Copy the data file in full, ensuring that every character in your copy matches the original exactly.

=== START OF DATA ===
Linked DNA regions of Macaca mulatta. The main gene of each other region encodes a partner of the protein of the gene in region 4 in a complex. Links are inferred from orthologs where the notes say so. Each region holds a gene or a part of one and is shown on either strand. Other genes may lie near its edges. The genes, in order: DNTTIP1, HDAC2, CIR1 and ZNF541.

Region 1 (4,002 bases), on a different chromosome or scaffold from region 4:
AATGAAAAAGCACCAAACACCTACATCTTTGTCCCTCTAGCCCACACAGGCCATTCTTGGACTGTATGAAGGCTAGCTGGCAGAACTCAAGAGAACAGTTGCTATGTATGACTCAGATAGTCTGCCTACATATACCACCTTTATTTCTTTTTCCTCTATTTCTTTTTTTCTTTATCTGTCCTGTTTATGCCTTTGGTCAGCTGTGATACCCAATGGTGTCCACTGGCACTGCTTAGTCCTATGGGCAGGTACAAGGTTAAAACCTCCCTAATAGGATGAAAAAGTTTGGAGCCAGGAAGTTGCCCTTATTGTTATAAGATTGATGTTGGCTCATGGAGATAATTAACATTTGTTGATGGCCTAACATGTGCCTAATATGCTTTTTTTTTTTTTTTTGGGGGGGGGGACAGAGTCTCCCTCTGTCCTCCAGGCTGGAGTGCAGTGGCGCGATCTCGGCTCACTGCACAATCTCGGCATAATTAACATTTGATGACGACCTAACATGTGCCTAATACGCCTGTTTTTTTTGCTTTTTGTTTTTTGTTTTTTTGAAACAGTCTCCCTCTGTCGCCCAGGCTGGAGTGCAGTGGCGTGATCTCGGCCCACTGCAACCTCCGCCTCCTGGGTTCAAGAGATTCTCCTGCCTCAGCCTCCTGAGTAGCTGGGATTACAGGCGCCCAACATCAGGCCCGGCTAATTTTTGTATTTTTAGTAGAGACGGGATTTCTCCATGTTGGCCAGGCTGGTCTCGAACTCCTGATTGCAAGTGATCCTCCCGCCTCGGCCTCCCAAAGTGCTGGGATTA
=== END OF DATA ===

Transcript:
Linked DNA regions of Macaca mulatta. The main gene of each other region encodes a partner of the protein of the gene in region 4 in a complex. Links are inferred from orthologs where the notes say so. Each region holds a gene or a part of one and is shown on either strand. Other genes may lie near its edges. The genes, in order: DNTTIP1, HDAC2, CIR1 and ZNF541.

Region 1 (4,002 bases), on a different chromosome or scaffold from region 4:
AATGAAAAAGCACCAAACACCTACATCTTTGTCCCTCTAGCCCACACAGGCCATTCTTGGACTGTATGAAGGCTAGCTGGCAGAACTCAAGAGAACAGTTGCTATGTATGACTCAGATAGTCTGCCTACATATACCACCTTTATTTCTTTTTCCTCTATTTCTTTTTTTCTTTATCTGTCCTGTTTATGCCTTTGGTCAGCTGTGATACCCAATGGTGTCCACTGGCACTGCTTAGTCCTATGGGCAGGTACAAGGTTAAAACCTCCCTAATAGGATGAAAAAGTTTGGAGCCAGGAAGTTGCCCTTATTGTTATAAGATTGATGTTGGCTCATGGAGATAATTAACATTTGTTGATGGCCTAACATGTGCCTAATATGCTTTTTTTTTTTTTTTTGGGGGGGGGGACAGAGTCTCCCTCTGTCCTCCAGGCTGGAGTGCAGTGGCGCGATCTCGGCTCACTGCACAATCTCGGCATAATTAACATTTGATGACGACCTAACATGTGCCTAATACGCCTGTTTTTTTTGCTTTTTGTTTTTTGTTTTTTTGAAACAGTCTCCCTCTGTCGCCCAGGCTGGAGTGCAGTGGCGTGATCTCGGCCCACTGCAACCTCCGCCTCCTGGGTTCAAGAGATTCTCCTGCCTCAGCCTCCTGAGTAGCTGGGATTACAGGCGCCCAACATCAGGCCCGGCTAATTTTTGTATTTTTAGTAGAGACGGGATTTCTCCATGTTGGCCAGGCTGGTCTCGAACTCCTGATTGCAAGTGATCCTCCCGCCTCGGCCTCCCAAAGTGCTGGGATTA